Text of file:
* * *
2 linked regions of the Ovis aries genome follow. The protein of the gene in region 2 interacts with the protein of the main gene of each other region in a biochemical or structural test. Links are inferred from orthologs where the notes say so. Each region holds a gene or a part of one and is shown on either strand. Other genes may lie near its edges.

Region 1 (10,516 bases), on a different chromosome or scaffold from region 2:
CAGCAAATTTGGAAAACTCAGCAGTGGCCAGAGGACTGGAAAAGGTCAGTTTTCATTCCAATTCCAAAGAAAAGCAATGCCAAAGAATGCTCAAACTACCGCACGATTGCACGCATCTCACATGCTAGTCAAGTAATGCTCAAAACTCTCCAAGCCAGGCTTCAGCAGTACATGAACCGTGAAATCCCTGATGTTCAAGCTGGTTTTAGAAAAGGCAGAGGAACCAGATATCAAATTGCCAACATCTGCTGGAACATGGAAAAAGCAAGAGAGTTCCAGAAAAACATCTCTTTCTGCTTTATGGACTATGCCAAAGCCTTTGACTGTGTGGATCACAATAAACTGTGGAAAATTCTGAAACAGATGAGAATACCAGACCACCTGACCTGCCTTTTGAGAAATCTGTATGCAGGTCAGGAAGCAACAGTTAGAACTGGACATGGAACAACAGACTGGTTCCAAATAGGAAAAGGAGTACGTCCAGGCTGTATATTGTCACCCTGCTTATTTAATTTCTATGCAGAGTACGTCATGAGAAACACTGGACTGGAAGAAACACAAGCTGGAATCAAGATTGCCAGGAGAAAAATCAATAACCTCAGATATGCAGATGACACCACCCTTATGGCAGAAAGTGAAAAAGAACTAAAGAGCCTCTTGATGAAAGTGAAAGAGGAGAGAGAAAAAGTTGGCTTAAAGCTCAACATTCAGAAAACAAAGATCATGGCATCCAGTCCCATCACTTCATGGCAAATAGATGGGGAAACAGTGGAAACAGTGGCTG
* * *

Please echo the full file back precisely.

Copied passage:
2 linked regions of the Ovis aries genome follow. The protein of the gene in region 2 interacts with the protein of the main gene of each other region in a biochemical or structural test. Links are inferred from orthologs where the notes say so. Each region holds a gene or a part of one and is shown on either strand. Other genes may lie near its edges.

Region 1 (10,516 bases), on a different chromosome or scaffold from region 2:
CAGCAAATTTGGAAAACTCAGCAGTGGCCAGAGGACTGGAAAAGGTCAGTTTTCATTCCAATTCCAAAGAAAAGCAATGCCAAAGAATGCTCAAACTACCGCACGATTGCACGCATCTCACATGCTAGTCAAGTAATGCTCAAAACTCTCCAAGCCAGGCTTCAGCAGTACATGAACCGTGAAATCCCTGATGTTCAAGCTGGTTTTAGAAAAGGCAGAGGAACCAGATATCAAATTGCCAACATCTGCTGGAACATGGAAAAAGCAAGAGAGTTCCAGAAAAACATCTCTTTCTGCTTTATGGACTATGCCAAAGCCTTTGACTGTGTGGATCACAATAAACTGTGGAAAATTCTGAAACAGATGAGAATACCAGACCACCTGACCTGCCTTTTGAGAAATCTGTATGCAGGTCAGGAAGCAACAGTTAGAACTGGACATGGAACAACAGACTGGTTCCAAATAGGAAAAGGAGTACGTCCAGGCTGTATATTGTCACCCTGCTTATTTAATTTCTATGCAGAGTACGTCATGAGAAACACTGGACTGGAAGAAACACAAGCTGGAATCAAGATTGCCAGGAGAAAAATCAATAACCTCAGATATGCAGATGACACCACCCTTATGGCAGAAAGTGAAAAAGAACTAAAGAGCCTCTTGATGAAAGTGAAAGAGGAGAGAGAAAAAGTTGGCTTAAAGCTCAACATTCAGAAAACAAAGATCATGGCATCCAGTCCCATCACTTCATGGCAAATAGATGGGGAAACAGTGGAAACAGTGGCTG